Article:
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May 11th, 2013, 12:18
A well written story should ideally unfold with game progression. (eg: well integrated and coherently woven)

A "flexible" type storyline that can be stretched by side quests progression can/might also be *recieved* flexibly due to the variation of the gamer's own ability (eg: lack of imagination).

If storyline flexibility is hidden and can only be found by agressive depth playing (eg: not casual gaming) - then this must lead to greater immersion and game conclusion satisfaction.

This is completely different to the game "telling a story" - for me a good storyline must be uncovered by determination or subliminal suggestion (eg: 'the unknown' etc')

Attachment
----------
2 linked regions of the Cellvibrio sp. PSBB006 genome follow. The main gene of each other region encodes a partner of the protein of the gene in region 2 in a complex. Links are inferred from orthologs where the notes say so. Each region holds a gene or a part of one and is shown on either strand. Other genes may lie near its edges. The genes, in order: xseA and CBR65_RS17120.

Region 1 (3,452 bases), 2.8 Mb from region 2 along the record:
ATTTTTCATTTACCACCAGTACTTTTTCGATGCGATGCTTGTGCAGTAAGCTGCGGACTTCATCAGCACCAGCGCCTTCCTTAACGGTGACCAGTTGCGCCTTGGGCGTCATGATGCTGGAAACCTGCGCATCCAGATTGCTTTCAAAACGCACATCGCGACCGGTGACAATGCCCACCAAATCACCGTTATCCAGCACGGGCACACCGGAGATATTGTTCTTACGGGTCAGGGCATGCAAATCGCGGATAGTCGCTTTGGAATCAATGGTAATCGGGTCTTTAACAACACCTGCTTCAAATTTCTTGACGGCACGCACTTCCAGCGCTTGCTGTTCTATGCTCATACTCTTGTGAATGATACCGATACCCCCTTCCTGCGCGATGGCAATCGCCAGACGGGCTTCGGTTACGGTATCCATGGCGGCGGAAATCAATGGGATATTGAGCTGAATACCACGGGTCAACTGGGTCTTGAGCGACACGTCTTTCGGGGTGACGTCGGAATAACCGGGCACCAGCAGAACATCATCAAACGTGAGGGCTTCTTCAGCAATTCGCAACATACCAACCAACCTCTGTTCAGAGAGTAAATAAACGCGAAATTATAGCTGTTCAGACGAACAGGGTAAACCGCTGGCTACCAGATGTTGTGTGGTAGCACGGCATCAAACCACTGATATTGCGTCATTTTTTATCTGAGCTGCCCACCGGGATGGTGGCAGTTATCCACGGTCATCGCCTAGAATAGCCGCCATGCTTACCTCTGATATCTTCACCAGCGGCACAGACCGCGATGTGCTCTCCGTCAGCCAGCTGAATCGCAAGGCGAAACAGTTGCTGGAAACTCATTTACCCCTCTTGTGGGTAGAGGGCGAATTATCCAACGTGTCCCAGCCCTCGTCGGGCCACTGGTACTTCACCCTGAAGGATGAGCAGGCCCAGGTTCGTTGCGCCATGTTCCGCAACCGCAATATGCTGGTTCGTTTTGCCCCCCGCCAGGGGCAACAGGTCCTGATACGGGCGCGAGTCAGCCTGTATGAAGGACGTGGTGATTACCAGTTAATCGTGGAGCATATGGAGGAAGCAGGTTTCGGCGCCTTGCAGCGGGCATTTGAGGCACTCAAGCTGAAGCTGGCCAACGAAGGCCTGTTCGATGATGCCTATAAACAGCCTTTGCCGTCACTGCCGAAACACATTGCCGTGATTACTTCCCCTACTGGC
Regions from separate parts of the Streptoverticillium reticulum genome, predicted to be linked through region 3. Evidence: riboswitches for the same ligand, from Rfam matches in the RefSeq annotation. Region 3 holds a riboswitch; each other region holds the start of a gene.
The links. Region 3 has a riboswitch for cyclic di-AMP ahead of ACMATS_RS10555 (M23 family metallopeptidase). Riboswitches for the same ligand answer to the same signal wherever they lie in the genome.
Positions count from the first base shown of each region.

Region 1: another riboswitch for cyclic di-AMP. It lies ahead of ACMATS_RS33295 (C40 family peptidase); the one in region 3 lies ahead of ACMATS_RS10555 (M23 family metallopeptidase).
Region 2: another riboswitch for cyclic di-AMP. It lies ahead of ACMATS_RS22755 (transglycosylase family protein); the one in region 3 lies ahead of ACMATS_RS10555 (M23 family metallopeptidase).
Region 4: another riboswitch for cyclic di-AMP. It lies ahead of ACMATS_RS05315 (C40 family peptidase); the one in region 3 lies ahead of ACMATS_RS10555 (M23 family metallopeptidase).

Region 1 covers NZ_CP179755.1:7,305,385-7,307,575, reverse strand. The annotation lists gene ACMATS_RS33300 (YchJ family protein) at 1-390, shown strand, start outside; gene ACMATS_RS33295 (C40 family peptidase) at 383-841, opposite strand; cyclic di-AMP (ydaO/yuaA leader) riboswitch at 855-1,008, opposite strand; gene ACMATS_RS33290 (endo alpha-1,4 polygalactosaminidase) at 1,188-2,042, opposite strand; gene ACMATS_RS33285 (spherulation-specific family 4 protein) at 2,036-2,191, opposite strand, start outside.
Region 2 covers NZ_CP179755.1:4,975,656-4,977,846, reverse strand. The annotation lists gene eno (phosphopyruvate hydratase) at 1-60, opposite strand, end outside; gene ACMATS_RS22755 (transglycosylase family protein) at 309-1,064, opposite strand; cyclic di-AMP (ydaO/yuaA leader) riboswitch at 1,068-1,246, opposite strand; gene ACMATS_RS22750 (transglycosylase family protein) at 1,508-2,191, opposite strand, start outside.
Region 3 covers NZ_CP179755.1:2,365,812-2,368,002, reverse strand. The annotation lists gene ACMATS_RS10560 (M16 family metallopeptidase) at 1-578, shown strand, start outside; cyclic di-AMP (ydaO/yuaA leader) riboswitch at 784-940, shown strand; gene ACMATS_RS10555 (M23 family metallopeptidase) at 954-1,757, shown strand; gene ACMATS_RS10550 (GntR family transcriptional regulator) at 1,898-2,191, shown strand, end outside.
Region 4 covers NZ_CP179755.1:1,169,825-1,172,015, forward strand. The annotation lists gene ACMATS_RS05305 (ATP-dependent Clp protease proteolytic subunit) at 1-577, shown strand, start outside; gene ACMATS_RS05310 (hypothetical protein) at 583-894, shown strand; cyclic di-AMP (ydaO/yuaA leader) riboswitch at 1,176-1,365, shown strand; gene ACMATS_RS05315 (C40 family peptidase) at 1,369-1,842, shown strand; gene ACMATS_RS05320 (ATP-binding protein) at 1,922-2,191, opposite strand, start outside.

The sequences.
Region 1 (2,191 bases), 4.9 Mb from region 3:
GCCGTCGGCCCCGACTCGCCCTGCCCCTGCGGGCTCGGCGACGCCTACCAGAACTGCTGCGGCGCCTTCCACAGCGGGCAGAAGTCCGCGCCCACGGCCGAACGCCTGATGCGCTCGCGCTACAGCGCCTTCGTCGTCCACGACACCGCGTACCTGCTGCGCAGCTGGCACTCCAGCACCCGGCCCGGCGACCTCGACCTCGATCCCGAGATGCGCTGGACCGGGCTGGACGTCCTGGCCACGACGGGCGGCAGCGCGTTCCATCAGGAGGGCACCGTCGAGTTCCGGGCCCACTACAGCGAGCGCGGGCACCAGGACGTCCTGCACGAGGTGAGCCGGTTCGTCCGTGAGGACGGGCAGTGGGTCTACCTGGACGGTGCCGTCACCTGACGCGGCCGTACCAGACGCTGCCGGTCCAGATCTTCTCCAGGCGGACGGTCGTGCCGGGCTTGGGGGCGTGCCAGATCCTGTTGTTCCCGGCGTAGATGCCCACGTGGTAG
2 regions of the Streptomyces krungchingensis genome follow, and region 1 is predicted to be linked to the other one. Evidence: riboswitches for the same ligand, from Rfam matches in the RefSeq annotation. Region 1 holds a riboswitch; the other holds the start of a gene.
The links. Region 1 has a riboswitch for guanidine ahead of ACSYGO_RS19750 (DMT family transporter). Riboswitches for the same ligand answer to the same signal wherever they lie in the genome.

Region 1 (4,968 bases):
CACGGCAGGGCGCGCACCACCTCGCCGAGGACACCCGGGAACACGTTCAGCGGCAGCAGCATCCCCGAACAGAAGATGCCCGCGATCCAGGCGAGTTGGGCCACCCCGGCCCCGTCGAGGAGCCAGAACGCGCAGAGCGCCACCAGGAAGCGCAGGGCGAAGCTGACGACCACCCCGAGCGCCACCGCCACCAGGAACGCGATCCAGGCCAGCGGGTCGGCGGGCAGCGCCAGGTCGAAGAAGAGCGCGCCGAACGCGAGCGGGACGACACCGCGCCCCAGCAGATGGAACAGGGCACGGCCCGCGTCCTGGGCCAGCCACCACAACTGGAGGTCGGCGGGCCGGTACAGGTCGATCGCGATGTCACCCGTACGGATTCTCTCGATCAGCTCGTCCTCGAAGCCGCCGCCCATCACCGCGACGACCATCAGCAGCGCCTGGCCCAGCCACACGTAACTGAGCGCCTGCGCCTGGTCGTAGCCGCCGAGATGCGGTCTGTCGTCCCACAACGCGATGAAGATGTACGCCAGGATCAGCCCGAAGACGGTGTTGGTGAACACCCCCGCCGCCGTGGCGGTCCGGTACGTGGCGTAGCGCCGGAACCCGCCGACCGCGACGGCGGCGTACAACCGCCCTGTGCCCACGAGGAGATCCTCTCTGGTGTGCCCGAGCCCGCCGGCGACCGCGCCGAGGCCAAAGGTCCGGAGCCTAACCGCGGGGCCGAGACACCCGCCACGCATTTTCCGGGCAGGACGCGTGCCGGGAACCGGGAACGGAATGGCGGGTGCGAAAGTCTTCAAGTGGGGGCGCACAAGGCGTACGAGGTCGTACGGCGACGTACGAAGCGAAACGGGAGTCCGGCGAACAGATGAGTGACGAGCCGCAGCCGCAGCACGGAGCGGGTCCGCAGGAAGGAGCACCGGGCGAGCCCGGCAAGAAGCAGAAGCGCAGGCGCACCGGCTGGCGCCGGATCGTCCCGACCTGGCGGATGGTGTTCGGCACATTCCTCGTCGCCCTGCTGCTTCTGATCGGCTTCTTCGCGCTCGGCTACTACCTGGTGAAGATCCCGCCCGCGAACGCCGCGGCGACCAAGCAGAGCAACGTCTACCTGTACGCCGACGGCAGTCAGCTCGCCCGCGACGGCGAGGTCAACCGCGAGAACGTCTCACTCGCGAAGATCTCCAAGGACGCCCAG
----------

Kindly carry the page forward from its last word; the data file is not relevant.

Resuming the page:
This is highlighted where well known and accepted novels are used as a backdrop concept prior to a game's development. (eg: a 'Sapkowski' novel)

It is virtually impossible to make a novel type story into a deeply immersive game of progresive gameplay style in that the game is 'telling' the story rather than the player 'finding' or uncovering, searching to unearth the deeper progressive story elements.

So many games now display the storyline for all to see before the game is even released.

Dictatorial gaming is boring.
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